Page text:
Practical XP. When you do things on a consistent basis, you typically get better at them. Some GMs award XP to characters when they really focus on honing their skills, whatever they may be. The most obvious and default example of this is fighting, which is why the most traditional method of awarding XP is based upon it, but we all know there is a lot more to tabletop RPGs than just combat. Gathering information, piloting a ship, sneaking around, training, crafting, finding sustenance in the forest, and an endless list of other activities are things that characters might do repeatedly and get better with over time. Of course, this still includes combat but focuses on characters skills and background roles to gain them XP aside from just combat. It its typically awarded as it happens: for example, “Oh, that’s the tenth time you’ve successfully picked a lock. You get 400 XP.” It can stand on its own but works well alongside other methods as well.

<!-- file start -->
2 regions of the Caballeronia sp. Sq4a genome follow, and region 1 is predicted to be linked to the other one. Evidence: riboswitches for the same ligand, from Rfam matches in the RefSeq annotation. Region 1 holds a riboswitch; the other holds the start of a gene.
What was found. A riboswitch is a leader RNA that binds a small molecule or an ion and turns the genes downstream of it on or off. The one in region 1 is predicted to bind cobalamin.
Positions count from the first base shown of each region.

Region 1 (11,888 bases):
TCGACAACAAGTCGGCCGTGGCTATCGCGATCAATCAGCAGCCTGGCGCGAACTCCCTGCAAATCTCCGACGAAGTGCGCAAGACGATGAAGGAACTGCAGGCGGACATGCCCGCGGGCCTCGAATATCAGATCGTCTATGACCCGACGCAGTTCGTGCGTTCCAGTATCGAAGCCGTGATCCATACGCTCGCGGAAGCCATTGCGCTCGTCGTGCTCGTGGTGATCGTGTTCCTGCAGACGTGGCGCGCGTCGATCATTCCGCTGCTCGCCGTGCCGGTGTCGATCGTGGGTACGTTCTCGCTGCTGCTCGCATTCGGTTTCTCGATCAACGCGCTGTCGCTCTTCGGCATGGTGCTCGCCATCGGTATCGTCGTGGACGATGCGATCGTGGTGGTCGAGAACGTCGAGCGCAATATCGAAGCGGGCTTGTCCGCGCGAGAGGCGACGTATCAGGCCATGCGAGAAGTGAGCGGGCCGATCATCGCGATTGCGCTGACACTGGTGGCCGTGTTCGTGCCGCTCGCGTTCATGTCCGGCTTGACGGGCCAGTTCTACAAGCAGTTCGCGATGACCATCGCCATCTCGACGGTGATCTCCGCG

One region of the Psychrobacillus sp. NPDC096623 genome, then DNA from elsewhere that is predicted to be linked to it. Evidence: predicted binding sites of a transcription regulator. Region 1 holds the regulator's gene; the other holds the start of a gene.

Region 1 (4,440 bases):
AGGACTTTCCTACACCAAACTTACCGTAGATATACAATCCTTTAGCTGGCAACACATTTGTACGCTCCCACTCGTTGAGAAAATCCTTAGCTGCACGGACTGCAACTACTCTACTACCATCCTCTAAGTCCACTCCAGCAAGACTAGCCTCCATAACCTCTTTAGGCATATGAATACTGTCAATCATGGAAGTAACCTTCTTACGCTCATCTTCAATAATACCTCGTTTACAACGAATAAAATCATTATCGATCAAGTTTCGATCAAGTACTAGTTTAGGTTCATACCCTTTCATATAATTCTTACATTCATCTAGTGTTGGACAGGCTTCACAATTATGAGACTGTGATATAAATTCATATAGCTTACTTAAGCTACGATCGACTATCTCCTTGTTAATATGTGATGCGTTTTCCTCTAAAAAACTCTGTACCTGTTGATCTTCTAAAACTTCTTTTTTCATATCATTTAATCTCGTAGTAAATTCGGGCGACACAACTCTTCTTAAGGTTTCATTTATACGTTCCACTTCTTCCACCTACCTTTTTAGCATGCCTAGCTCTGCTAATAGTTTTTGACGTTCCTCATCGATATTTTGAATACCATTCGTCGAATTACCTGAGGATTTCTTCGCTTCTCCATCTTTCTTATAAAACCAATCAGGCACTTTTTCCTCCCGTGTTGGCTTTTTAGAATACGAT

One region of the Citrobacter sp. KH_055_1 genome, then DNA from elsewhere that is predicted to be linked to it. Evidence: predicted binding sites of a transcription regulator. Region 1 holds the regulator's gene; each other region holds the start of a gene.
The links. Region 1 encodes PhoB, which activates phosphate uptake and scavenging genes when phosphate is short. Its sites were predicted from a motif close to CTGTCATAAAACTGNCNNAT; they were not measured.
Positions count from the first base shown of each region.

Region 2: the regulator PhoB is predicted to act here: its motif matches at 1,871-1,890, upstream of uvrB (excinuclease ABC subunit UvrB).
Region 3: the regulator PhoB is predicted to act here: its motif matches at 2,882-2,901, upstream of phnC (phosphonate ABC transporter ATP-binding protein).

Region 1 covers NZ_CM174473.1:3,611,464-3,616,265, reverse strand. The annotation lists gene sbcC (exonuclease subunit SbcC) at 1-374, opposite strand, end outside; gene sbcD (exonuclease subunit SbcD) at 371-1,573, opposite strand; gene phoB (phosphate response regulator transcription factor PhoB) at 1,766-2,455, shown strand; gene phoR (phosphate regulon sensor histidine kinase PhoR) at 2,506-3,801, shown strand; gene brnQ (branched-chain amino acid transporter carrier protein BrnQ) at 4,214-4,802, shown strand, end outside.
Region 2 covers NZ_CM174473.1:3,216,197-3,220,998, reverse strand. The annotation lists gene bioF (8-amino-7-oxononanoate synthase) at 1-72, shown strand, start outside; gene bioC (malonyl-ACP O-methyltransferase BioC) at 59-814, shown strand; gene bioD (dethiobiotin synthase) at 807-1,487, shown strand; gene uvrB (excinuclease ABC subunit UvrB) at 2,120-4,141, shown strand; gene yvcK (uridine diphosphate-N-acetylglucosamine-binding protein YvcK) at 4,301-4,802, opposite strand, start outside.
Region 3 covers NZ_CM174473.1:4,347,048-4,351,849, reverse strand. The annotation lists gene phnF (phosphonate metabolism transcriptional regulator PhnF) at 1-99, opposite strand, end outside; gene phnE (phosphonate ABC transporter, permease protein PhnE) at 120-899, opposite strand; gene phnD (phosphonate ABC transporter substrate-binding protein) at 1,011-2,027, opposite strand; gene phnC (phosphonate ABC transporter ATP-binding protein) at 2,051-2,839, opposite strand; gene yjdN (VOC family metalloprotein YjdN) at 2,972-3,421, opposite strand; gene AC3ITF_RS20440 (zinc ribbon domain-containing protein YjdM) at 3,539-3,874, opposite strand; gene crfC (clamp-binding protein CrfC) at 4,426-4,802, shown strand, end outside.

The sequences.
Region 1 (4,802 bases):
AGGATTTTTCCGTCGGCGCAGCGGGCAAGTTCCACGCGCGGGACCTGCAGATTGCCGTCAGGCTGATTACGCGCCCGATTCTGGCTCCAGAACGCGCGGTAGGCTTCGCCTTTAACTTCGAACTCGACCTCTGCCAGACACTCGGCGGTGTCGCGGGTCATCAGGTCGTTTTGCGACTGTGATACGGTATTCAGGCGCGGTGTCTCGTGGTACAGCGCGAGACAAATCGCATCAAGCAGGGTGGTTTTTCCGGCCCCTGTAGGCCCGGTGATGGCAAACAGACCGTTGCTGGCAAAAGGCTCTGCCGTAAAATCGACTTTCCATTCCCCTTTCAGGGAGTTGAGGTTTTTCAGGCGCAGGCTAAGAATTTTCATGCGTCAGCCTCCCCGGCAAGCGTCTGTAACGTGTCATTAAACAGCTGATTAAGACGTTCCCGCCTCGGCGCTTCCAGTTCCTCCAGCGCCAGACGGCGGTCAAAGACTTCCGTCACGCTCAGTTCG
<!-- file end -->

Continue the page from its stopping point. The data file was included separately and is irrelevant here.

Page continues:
You may be wondering what all of this really has to do with the 4th pillar of RPGs, and the short answer is that there’s obviously no one best way to allow for characters to progress. Just because there’s the “traditional” method, or the flavor-of-the-moment method, doesn’t mean you have to use one or the other or either. It’s easy to lump in a generic “do what’s right for your group” amid this series that makes some otherwise pretty firm statements on playing tabletop RPGs, but this time around, it’s definitely one worth saying. After all, progression is a huge part of the game for everyone involved, so it’s best to make sure that the entire process is something that everyone can mostly agree on and is a good fit for the people you are playing with on a regular basis.